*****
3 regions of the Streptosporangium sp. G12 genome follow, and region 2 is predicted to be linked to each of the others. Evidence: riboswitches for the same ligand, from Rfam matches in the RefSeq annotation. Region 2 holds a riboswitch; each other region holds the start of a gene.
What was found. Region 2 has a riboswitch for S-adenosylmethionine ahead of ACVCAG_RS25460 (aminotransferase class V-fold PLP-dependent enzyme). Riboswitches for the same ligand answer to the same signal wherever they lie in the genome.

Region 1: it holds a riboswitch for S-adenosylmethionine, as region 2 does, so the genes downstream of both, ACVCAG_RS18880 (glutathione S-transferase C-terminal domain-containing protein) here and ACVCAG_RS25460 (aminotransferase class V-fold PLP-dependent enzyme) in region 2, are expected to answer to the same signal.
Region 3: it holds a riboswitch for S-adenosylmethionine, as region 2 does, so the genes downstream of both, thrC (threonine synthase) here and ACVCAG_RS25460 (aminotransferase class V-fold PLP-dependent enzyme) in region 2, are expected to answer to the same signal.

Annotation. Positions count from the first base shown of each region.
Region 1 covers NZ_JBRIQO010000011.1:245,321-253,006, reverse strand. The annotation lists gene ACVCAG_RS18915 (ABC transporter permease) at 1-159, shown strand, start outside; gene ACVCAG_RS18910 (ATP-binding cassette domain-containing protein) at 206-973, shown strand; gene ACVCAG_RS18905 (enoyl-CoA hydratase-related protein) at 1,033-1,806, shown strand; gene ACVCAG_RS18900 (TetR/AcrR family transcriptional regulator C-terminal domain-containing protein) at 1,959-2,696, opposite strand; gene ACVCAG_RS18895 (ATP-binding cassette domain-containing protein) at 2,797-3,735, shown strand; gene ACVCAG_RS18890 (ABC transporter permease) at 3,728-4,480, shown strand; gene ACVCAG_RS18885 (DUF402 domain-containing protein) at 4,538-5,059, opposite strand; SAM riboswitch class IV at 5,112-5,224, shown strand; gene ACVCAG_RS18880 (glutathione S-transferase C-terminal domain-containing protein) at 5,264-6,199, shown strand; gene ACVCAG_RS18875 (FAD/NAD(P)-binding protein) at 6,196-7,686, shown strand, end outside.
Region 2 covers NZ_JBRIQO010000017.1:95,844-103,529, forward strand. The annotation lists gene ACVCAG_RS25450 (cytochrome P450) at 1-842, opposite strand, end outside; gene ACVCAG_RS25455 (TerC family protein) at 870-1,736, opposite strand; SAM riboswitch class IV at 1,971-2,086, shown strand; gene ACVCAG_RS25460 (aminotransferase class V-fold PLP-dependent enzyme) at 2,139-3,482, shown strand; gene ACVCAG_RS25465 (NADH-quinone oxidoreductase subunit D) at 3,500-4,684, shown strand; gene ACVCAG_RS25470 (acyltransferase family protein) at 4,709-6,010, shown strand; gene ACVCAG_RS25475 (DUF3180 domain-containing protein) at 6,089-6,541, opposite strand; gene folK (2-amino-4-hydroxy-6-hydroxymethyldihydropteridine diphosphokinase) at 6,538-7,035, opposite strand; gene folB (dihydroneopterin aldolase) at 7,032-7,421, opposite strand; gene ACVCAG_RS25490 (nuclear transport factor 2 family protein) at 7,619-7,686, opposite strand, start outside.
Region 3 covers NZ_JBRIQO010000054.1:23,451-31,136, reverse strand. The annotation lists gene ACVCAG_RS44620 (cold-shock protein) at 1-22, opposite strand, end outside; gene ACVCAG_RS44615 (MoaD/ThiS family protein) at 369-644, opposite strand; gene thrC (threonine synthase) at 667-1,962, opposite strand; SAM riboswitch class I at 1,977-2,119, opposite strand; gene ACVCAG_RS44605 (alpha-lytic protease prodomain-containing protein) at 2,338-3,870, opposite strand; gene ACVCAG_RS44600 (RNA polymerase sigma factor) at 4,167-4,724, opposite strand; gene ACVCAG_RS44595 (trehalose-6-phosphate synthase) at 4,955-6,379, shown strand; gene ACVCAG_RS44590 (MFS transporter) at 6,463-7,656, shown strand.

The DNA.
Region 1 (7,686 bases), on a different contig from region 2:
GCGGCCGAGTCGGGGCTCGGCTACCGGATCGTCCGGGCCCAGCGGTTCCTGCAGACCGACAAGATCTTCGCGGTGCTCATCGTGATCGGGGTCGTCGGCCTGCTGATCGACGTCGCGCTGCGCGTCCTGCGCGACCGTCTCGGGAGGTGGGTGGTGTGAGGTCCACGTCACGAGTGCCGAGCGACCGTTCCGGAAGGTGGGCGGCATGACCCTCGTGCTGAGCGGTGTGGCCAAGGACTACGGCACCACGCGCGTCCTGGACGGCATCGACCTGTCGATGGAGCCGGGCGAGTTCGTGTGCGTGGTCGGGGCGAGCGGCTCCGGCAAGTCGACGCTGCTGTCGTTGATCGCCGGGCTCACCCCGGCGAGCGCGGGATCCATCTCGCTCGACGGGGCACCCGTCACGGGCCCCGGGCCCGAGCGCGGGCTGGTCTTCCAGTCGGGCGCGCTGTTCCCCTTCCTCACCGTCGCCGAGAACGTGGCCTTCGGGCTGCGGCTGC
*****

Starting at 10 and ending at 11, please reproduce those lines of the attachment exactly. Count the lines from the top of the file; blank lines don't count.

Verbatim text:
Region 1 (7,686 bases), on a different contig from region 2:
GCGGCCGAGTCGGGGCTCGGCTACCGGATCGTCCGGGCCCAGCGGTTCCTGCAGACCGACAAGATCTTCGCGGTGCTCATCGTGATCGGGGTCGTCGGCCTGCTGATCGACGTCGCGCTGCGCGTCCTGCGCGACCGTCTCGGGAGGTGGGTGGTGTGAGGTCCACGTCACGAGTGCCGAGCGACCGTTCCGGAAGGTGGGCGGCATGACCCTCGTGCTGAGCGGTGTGGCCAAGGACTACGGCACCACGCGCGTCCTGGACGGCATCGACCTGTCGATGGAGCCGGGCGAGTTCGTGTGCGTGGTCGGGGCGAGCGGCTCCGGCAAGTCGACGCTGCTGTCGTTGATCGCCGGGCTCACCCCGGCGAGCGCGGGATCCATCTCGCTCGACGGGGCACCCGTCACGGGCCCCGGGCCCGAGCGCGGGCTGGTCTTCCAGTCGGGCGCGCTGTTCCCCTTCCTCACCGTCGCCGAGAACGTGGCCTTCGGGCTGCGGCTGC